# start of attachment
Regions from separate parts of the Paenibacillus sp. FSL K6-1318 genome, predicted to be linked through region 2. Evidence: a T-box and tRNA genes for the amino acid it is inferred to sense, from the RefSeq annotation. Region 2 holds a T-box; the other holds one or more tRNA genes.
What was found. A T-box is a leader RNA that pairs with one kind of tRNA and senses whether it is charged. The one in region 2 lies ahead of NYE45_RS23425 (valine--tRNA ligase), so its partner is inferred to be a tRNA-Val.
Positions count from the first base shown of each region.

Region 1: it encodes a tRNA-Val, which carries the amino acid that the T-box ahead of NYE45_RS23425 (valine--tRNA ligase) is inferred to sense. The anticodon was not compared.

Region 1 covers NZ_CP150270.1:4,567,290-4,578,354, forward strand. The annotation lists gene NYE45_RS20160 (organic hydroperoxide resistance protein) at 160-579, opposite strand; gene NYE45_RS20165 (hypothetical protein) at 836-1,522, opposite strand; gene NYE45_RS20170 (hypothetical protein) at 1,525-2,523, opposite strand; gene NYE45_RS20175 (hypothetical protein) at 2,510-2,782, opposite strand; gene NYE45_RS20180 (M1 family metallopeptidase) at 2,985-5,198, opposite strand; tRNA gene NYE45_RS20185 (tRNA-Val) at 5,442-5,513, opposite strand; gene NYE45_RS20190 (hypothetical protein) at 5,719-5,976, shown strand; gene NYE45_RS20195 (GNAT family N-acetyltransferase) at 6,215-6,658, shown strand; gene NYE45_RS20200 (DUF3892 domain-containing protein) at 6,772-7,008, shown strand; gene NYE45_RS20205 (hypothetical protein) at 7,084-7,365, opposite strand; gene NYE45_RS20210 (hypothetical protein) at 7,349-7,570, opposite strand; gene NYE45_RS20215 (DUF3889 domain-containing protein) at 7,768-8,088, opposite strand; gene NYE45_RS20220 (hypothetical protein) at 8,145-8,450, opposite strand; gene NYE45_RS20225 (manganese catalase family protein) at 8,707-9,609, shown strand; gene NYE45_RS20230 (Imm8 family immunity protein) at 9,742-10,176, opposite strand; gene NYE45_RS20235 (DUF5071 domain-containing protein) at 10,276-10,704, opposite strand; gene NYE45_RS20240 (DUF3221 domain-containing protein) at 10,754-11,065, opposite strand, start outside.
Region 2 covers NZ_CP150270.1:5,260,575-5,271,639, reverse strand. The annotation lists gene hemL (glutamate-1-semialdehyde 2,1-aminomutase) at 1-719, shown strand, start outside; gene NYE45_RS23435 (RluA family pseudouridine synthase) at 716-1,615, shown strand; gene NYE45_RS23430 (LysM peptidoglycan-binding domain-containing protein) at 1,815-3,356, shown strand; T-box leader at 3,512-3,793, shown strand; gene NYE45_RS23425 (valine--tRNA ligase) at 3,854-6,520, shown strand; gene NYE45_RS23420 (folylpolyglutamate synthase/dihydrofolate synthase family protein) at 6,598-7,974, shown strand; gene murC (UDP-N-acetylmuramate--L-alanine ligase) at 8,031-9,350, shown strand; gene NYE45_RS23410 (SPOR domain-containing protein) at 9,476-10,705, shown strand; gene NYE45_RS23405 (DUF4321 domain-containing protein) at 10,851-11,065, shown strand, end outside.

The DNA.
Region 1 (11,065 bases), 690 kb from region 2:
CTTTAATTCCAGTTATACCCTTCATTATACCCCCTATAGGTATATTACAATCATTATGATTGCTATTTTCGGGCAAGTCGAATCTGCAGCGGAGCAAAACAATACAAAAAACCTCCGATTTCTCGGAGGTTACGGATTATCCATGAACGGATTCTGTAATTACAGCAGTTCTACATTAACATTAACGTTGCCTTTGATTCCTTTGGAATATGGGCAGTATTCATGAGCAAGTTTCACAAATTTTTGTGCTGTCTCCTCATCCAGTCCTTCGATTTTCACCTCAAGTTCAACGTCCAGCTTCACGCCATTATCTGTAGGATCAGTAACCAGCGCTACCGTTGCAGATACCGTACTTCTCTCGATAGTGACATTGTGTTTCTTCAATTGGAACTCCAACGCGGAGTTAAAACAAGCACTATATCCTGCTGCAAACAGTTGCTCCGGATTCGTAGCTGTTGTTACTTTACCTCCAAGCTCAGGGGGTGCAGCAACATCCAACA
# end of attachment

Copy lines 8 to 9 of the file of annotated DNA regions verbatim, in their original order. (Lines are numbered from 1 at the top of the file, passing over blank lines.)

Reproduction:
Region 1 (11,065 bases), 690 kb from region 2:
CTTTAATTCCAGTTATACCCTTCATTATACCCCCTATAGGTATATTACAATCATTATGATTGCTATTTTCGGGCAAGTCGAATCTGCAGCGGAGCAAAACAATACAAAAAACCTCCGATTTCTCGGAGGTTACGGATTATCCATGAACGGATTCTGTAATTACAGCAGTTCTACATTAACATTAACGTTGCCTTTGATTCCTTTGGAATATGGGCAGTATTCATGAGCAAGTTTCACAAATTTTTGTGCTGTCTCCTCATCCAGTCCTTCGATTTTCACCTCAAGTTCAACGTCCAGCTTCACGCCATTATCTGTAGGATCAGTAACCAGCGCTACCGTTGCAGATACCGTACTTCTCTCGATAGTGACATTGTGTTTCTTCAATTGGAACTCCAACGCGGAGTTAAAACAAGCACTATATCCTGCTGCAAACAGTTGCTCCGGATTCGTAGCTGTTGTTACTTTACCTCCAAGCTCAGGGGGTGCAGCAACATCCAACA